Accusations Against Christians

California_Drought_Dry_Riverbed_2009There’s quite a litany of accusations against Christians these days, from non-Christians and other Christians alike. Those charges include things such as Christians can’t do art or create good speculative fiction, are greedy and hypocritical and hateful.

Sadly a selection of very visible individuals or groups claiming to be Christians have reinforced some of these ideas–pastors who end up having affairs, televangelists who preach health-and-wealth rather than sacrificial giving, sign-waving funeral crashers who condemn rather than present the good news.

But then there are individuals like the owner of Chick-fil-A who became the brunt of accusations because of his stand for monogamous, heterosexual marriage. He too was accused of being hateful.

Recently, as I was reading Scripture, I realized, we might as well get used to these sorts of recriminations. All the way back in the Old Testament, people proclaiming the truth about God and man’s sinful condition were tarnished with the brush of accusation.

Even Elijah. He prophesied during the reign of one of the most sinful kings Israel would know. Ahab married a pagan and proceeded to lead his people into idolatry like no king before him. He built temples and altars and assigned priests and made sacrifices to these false gods, all the while persecuting those who were faithful to the Lord God who lead them out of Egypt.

As judgment on the nation, God, through the prayer of Elijah, withheld rain from them for over three years. Needless to say, they suffered severe drought and famine. Ahab apparently conducted an extensive search for Elijah, thinking perhaps to force him to beseech God for rain. His search failed because God kept Elijah safe and supplied with food and drink.

When at last God told Elijah to return to Ahab, his first assignment before dealing with the drought was to confront the prophets of Baal. But before he could propose a showdown, Ahab accused him of troubling Israel.

Elijah didn’t let the accusation stand. Rather, he turned it back on Ahab:

He said, “I have not troubled Israel, but you and your father’s house have, because you have forsaken the commandments of the LORD and you have followed the Baals. (1 Kings 18:18)

Of course today such a statement would be seen as further evidence of a hateful, intolerant, unloving attitude.

I think this is why New Testament writers like Paul and Peter were instructing Christians about how to handle things like false accusations and suffering. Peter in his first letter makes a strong case for suffering for the sake of righteousness, not for wrong doing:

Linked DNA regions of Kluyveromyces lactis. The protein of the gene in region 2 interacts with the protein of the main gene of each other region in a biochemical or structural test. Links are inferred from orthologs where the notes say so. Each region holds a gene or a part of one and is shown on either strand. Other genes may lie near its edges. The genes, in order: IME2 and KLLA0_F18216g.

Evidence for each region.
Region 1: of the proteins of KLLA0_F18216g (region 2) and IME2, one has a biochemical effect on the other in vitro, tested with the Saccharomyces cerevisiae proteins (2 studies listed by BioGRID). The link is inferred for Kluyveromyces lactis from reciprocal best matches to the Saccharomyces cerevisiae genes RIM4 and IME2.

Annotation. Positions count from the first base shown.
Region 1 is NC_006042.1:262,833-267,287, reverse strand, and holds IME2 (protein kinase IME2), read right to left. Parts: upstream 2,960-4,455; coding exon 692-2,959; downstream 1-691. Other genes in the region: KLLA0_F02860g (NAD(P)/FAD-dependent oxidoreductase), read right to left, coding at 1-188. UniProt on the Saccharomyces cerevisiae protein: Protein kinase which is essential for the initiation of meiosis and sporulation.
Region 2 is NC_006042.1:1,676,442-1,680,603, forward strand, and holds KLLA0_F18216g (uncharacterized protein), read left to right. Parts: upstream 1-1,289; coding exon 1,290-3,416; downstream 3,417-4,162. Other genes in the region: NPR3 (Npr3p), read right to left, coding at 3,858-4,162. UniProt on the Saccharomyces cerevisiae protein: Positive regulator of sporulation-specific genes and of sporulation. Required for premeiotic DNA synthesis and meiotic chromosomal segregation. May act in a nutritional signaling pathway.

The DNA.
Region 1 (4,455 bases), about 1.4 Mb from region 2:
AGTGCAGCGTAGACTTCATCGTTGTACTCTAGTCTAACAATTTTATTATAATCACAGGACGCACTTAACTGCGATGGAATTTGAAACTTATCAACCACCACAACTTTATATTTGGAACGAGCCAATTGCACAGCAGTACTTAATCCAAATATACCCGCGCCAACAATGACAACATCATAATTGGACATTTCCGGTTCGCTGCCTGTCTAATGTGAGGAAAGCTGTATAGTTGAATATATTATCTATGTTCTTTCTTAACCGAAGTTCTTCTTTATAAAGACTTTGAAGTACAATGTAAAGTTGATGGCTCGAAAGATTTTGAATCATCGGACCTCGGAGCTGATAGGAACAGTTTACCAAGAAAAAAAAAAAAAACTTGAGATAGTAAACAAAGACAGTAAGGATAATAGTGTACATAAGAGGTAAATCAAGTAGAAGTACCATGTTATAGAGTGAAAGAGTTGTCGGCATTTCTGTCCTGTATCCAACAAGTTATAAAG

and keep a good conscience so that in the thing in which you are slandered, those who revile your good behavior in Christ will be put to shame. For it is better, if God should will it so, that you suffer for doing what is right rather than for doing what is wrong. (1 Peter 3:16-17 – emphasis added)

In the end, it seems the only thing we as believers in Jesus Christ can do is live godly lives. Earlier Peter said

Keep your behavior excellent among the Gentiles, so that in the thing in which they slander you as evildoers, they may because of your good deeds, as they observe them, glorify God in the day of visitation . . . For such is the will of God that by doing right you may silence the ignorance of foolish men. (1 Peter 2:12, 15)

Hypocrites! Hateful! Greedy! The accusations will come. The key is to silence our critics, not by taking a defensive stand, even though that worked for Elijah, but by exhibiting good behavior with which the accusers cannot argue.

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Published in: on November 30, 2012 at 6:54 pm  Comments (1)  
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One Comment

  1. Against such accusations, Christians often confuse humility with self-humilitation, and Godly confidence with sinful arrogance.

    Often, though not always, these accusations are simply false, and indeed Christians must oppose them with winsome yet firm refutations, similar to those offered by Elijah. I think also of the Apostle Paul, who stood up for his civil rights under Roman law, and even for his spiritual standing (while giving up other rights) when accused of being weak or uncreative by the so-called “super-apostles.”

    Meanwhile, Becky, I can heartily recommend the nonfiction book Christians Are Hate-Filled Hypocrites…and Other Lies You’ve Been Told: A Sociologist Shatters Myths From the Secular and Christian Media, by Bradley R.E. Wright. (I’m finishing my first reading of it now, thanks to a free e-book offer not long ago.) Wright takes on not only secular-spawned or -repeated tropes (such as the plainly wrong notion that “Christians’ divorce rates are the same as non-Christians'”) but Christians’ own woe-is-me wailing about themselves and how they’re sadly mistreated, or else brought the very righteous pagan accusations of hypocrisy upon ourselves.

    Yes, Christians have much to work on. Yes, the Church isn’t perfect (yet it’s better than the alternative!). And yes, the “we’re not perfect” truth is not an excuse. However, all these truths are no reason to try to suffer for our sins in place of Christ — and definitely no reason to motivate striving for holiness (saying “impress others!” rather than, “be like Christ.”).

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